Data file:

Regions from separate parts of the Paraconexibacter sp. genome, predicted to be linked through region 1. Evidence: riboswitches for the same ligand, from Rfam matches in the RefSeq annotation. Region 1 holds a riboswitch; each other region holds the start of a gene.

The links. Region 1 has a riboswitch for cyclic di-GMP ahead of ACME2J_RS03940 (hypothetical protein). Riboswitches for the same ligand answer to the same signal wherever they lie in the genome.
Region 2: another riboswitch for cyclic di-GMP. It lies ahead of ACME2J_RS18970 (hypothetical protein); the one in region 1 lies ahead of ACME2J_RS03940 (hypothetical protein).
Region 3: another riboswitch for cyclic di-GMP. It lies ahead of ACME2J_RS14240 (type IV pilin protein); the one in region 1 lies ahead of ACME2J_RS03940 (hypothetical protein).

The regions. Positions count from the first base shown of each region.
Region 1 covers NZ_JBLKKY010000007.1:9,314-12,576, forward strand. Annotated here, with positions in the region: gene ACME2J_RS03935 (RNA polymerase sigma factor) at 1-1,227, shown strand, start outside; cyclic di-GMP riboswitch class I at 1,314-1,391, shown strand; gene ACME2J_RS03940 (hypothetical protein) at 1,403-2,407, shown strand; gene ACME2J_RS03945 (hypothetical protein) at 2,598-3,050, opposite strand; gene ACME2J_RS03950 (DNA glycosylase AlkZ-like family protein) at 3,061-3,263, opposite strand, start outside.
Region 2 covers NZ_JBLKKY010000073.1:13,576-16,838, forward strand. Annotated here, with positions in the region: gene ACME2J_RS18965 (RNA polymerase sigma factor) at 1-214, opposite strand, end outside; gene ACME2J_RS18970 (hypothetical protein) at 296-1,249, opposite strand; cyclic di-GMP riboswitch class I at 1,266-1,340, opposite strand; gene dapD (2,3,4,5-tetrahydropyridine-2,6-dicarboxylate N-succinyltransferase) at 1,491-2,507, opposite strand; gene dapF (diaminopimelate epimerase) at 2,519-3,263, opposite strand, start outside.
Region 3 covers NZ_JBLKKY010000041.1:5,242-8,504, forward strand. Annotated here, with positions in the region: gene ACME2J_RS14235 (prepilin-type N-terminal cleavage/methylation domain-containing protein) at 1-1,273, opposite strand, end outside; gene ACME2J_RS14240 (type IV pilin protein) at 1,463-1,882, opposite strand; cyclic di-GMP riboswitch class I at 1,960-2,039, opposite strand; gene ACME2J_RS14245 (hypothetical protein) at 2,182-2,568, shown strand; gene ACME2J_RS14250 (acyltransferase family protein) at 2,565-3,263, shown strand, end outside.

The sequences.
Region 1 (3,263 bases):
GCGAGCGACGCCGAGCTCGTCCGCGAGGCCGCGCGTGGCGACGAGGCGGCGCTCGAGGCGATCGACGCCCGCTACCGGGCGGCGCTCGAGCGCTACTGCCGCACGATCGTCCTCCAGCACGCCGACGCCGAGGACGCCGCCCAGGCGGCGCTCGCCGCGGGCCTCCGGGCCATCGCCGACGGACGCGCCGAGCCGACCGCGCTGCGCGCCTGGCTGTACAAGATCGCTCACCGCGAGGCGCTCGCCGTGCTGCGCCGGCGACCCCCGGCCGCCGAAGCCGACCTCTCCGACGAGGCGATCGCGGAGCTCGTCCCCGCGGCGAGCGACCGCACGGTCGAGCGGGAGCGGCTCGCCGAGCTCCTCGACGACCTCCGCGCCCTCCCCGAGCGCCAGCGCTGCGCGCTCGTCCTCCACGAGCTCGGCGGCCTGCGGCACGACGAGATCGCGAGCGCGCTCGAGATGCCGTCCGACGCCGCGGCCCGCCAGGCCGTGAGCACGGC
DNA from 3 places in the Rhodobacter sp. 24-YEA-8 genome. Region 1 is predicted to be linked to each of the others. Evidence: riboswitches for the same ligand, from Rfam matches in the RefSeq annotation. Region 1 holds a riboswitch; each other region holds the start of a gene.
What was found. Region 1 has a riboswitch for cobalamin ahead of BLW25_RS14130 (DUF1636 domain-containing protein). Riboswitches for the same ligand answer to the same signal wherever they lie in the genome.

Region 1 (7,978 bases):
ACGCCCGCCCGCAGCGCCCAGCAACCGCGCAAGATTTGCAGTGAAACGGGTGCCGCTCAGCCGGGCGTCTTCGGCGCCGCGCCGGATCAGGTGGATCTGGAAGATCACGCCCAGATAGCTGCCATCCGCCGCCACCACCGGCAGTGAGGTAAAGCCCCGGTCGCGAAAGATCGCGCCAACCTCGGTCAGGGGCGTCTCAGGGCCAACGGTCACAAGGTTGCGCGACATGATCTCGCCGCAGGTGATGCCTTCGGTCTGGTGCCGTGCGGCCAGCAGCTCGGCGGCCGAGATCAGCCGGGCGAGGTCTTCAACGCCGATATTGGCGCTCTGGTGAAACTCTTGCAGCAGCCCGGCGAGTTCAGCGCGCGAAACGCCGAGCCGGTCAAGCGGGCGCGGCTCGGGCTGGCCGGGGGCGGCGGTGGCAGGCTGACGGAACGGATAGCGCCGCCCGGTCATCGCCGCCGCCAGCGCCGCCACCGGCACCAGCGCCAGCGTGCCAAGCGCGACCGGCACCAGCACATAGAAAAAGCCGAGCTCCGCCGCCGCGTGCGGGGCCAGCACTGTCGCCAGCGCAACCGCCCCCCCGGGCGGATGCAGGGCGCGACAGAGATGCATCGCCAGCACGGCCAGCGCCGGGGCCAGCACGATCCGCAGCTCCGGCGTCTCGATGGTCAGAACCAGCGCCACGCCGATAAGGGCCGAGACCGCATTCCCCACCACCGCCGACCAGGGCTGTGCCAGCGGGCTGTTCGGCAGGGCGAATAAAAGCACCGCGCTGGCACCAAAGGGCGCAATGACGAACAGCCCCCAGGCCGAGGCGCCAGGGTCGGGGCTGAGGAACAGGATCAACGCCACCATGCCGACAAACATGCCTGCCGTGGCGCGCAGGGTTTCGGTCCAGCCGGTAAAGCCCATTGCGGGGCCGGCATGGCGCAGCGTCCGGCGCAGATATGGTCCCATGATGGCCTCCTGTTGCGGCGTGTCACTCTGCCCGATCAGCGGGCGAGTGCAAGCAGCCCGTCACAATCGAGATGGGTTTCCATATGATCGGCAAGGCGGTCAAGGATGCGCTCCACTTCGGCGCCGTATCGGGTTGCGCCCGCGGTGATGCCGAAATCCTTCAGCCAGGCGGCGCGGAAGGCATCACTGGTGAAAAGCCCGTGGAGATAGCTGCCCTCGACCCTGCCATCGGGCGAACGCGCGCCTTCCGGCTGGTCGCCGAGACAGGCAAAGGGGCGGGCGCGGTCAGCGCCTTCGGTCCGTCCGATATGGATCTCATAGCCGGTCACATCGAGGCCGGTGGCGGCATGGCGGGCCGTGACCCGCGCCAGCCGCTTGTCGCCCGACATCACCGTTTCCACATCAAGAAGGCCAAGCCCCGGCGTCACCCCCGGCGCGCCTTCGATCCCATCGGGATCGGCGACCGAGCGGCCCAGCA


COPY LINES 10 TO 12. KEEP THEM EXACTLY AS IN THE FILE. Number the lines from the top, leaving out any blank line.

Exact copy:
Region 1 (3,263 bases):
GCGAGCGACGCCGAGCTCGTCCGCGAGGCCGCGCGTGGCGACGAGGCGGCGCTCGAGGCGATCGACGCCCGCTACCGGGCGGCGCTCGAGCGCTACTGCCGCACGATCGTCCTCCAGCACGCCGACGCCGAGGACGCCGCCCAGGCGGCGCTCGCCGCGGGCCTCCGGGCCATCGCCGACGGACGCGCCGAGCCGACCGCGCTGCGCGCCTGGCTGTACAAGATCGCTCACCGCGAGGCGCTCGCCGTGCTGCGCCGGCGACCCCCGGCCGCCGAAGCCGACCTCTCCGACGAGGCGATCGCGGAGCTCGTCCCCGCGGCGAGCGACCGCACGGTCGAGCGGGAGCGGCTCGCCGAGCTCCTCGACGACCTCCGCGCCCTCCCCGAGCGCCAGCGCTGCGCGCTCGTCCTCCACGAGCTCGGCGGCCTGCGGCACGACGAGATCGCGAGCGCGCTCGAGATGCCGTCCGACGCCGCGGCCCGCCAGGCCGTGAGCACGGC
DNA from 3 places in the Rhodobacter sp. 24-YEA-8 genome. Region 1 is predicted to be linked to each of the others. Evidence: riboswitches for the same ligand, from Rfam matches in the RefSeq annotation. Region 1 holds a riboswitch; each other region holds the start of a gene.